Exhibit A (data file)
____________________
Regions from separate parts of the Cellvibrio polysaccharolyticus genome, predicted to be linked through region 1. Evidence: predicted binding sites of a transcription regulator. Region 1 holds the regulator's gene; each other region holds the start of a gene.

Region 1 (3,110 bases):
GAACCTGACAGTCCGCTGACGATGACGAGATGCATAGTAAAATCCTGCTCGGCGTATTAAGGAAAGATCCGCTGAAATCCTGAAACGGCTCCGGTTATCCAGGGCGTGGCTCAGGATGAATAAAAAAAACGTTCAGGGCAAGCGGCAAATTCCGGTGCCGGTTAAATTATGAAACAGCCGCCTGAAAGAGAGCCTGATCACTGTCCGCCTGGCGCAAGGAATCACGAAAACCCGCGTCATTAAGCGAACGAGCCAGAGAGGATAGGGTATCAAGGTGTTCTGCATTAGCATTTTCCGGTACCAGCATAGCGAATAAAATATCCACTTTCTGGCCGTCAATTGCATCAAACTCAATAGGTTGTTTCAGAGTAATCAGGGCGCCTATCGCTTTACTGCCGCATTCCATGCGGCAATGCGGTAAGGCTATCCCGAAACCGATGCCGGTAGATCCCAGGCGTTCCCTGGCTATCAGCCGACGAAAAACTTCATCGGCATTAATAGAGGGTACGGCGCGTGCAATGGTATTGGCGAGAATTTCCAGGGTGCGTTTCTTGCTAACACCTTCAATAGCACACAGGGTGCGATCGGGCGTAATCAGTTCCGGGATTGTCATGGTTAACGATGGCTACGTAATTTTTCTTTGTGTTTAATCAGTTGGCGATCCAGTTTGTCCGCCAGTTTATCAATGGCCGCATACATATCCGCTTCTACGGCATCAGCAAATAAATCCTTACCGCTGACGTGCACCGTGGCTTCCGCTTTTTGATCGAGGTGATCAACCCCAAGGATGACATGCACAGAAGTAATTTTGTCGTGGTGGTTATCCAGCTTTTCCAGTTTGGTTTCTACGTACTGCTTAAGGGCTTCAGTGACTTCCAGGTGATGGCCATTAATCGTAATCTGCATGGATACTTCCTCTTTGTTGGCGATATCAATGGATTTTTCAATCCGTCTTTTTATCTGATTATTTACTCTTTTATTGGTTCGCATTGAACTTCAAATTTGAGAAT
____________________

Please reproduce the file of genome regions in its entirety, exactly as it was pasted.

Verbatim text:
Regions from separate parts of the Cellvibrio polysaccharolyticus genome, predicted to be linked through region 1. Evidence: predicted binding sites of a transcription regulator. Region 1 holds the regulator's gene; each other region holds the start of a gene.

Region 1 (3,110 bases):
GAACCTGACAGTCCGCTGACGATGACGAGATGCATAGTAAAATCCTGCTCGGCGTATTAAGGAAAGATCCGCTGAAATCCTGAAACGGCTCCGGTTATCCAGGGCGTGGCTCAGGATGAATAAAAAAAACGTTCAGGGCAAGCGGCAAATTCCGGTGCCGGTTAAATTATGAAACAGCCGCCTGAAAGAGAGCCTGATCACTGTCCGCCTGGCGCAAGGAATCACGAAAACCCGCGTCATTAAGCGAACGAGCCAGAGAGGATAGGGTATCAAGGTGTTCTGCATTAGCATTTTCCGGTACCAGCATAGCGAATAAAATATCCACTTTCTGGCCGTCAATTGCATCAAACTCAATAGGTTGTTTCAGAGTAATCAGGGCGCCTATCGCTTTACTGCCGCATTCCATGCGGCAATGCGGTAAGGCTATCCCGAAACCGATGCCGGTAGATCCCAGGCGTTCCCTGGCTATCAGCCGACGAAAAACTTCATCGGCATTAATAGAGGGTACGGCGCGTGCAATGGTATTGGCGAGAATTTCCAGGGTGCGTTTCTTGCTAACACCTTCAATAGCACACAGGGTGCGATCGGGCGTAATCAGTTCCGGGATTGTCATGGTTAACGATGGCTACGTAATTTTTCTTTGTGTTTAATCAGTTGGCGATCCAGTTTGTCCGCCAGTTTATCAATGGCCGCATACATATCCGCTTCTACGGCATCAGCAAATAAATCCTTACCGCTGACGTGCACCGTGGCTTCCGCTTTTTGATCGAGGTGATCAACCCCAAGGATGACATGCACAGAAGTAATTTTGTCGTGGTGGTTATCCAGCTTTTCCAGTTTGGTTTCTACGTACTGCTTAAGGGCTTCAGTGACTTCCAGGTGATGGCCATTAATCGTAATCTGCATGGATACTTCCTCTTTGTTGGCGATATCAATGGATTTTTCAATCCGTCTTTTTATCTGATTATTTACTCTTTTATTGGTTCGCATTGAACTTCAAATTTGAGAAT